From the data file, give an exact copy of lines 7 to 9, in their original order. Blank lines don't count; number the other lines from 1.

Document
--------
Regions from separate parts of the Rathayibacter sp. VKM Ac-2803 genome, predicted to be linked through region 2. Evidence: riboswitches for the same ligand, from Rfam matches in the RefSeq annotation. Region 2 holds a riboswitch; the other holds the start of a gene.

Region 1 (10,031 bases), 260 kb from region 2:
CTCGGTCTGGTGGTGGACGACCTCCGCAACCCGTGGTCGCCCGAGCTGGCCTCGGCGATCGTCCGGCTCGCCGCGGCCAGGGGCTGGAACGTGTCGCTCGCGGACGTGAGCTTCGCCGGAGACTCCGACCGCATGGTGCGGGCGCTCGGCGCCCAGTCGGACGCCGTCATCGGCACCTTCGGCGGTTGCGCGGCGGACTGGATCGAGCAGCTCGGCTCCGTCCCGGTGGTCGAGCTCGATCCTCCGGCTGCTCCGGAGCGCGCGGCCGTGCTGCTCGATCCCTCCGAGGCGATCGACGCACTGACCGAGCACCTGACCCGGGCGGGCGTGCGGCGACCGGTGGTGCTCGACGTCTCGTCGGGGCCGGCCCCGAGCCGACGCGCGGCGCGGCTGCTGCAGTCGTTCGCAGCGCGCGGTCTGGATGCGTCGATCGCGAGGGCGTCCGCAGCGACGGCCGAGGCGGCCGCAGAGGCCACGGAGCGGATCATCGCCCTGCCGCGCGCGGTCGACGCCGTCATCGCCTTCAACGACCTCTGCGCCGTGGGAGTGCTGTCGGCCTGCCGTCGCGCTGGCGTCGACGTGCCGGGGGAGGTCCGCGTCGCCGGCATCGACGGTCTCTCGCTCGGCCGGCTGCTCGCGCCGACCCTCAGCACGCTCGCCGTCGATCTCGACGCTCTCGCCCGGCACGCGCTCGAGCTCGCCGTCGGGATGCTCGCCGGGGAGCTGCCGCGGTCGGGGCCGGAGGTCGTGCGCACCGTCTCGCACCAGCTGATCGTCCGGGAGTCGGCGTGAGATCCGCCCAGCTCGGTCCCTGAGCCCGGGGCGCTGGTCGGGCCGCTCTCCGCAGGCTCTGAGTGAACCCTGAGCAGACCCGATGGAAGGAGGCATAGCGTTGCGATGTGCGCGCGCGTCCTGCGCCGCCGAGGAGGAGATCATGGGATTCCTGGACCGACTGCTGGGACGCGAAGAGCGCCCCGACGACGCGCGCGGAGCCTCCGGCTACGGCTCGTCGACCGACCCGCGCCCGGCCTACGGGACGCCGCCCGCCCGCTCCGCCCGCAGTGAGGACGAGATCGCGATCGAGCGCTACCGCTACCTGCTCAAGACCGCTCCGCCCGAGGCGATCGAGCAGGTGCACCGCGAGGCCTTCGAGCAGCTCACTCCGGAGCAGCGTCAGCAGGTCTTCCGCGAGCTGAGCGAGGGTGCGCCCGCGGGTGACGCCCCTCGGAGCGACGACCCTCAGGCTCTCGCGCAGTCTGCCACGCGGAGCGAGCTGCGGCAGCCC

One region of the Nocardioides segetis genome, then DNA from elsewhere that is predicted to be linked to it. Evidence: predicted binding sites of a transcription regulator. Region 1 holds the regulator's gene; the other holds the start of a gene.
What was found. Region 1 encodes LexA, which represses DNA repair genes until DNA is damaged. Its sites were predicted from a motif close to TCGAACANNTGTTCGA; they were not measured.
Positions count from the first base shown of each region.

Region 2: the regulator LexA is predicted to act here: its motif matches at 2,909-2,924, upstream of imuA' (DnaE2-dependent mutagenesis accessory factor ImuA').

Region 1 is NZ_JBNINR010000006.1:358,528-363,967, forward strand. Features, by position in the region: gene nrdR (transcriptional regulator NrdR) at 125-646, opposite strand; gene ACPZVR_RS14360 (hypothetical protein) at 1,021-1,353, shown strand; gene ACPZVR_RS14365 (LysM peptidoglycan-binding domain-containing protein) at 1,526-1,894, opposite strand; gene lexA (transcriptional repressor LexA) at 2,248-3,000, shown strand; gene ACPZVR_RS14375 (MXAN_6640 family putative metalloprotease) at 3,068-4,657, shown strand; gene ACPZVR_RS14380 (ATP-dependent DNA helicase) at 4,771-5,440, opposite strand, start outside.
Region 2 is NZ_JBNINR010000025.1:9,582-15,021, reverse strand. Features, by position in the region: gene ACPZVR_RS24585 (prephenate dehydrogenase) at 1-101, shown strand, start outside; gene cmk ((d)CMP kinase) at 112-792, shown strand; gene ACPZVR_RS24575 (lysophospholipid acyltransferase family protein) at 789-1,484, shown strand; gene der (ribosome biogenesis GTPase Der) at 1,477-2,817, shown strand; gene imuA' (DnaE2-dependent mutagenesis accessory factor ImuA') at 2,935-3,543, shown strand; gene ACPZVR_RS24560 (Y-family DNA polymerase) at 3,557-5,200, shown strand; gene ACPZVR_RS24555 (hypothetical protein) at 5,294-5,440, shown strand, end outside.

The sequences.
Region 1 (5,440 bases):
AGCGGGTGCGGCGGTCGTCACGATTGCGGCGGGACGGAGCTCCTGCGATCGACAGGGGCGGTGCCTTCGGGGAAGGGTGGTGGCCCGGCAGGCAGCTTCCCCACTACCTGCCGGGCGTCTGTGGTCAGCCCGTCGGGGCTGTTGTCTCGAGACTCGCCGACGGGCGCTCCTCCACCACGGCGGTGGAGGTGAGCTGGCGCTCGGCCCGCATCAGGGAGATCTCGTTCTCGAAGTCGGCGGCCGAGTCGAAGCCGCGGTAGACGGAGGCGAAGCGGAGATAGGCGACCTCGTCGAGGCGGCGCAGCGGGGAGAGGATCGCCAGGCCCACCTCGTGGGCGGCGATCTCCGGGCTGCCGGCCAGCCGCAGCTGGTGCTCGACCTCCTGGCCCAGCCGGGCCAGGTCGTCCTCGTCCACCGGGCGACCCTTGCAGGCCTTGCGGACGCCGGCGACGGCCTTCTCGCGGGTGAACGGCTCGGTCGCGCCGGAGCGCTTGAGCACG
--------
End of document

Region 2: the regulator LexA is predicted to act here: its motif matches at 2,909-2,924, upstream of imuA' (DnaE2-dependent mutagenesis accessory factor ImuA').

Region 1 is NZ_JBNINR010000006.1:358,528-363,967, forward strand. Features, by position in the region: gene nrdR (transcriptional regulator NrdR) at 125-646, opposite strand; gene ACPZVR_RS14360 (hypothetical protein) at 1,021-1,353, shown strand; gene ACPZVR_RS14365 (LysM peptidoglycan-binding domain-containing protein) at 1,526-1,894, opposite strand; gene lexA (transcriptional repressor LexA) at 2,248-3,000, shown strand; gene ACPZVR_RS14375 (MXAN_6640 family putative metalloprotease) at 3,068-4,657, shown strand; gene ACPZVR_RS14380 (ATP-dependent DNA helicase) at 4,771-5,440, opposite strand, start outside.
Region 2 is NZ_JBNINR010000025.1:9,582-15,021, reverse strand. Features, by position in the region: gene ACPZVR_RS24585 (prephenate dehydrogenase) at 1-101, shown strand, start outside; gene cmk ((d)CMP kinase) at 112-792, shown strand; gene ACPZVR_RS24575 (lysophospholipid acyltransferase family protein) at 789-1,484, shown strand; gene der (ribosome biogenesis GTPase Der) at 1,477-2,817, shown strand; gene imuA' (DnaE2-dependent mutagenesis accessory factor ImuA') at 2,935-3,543, shown strand; gene ACPZVR_RS24560 (Y-family DNA polymerase) at 3,557-5,200, shown strand; gene ACPZVR_RS24555 (hypothetical protein) at 5,294-5,440, shown strand, end outside.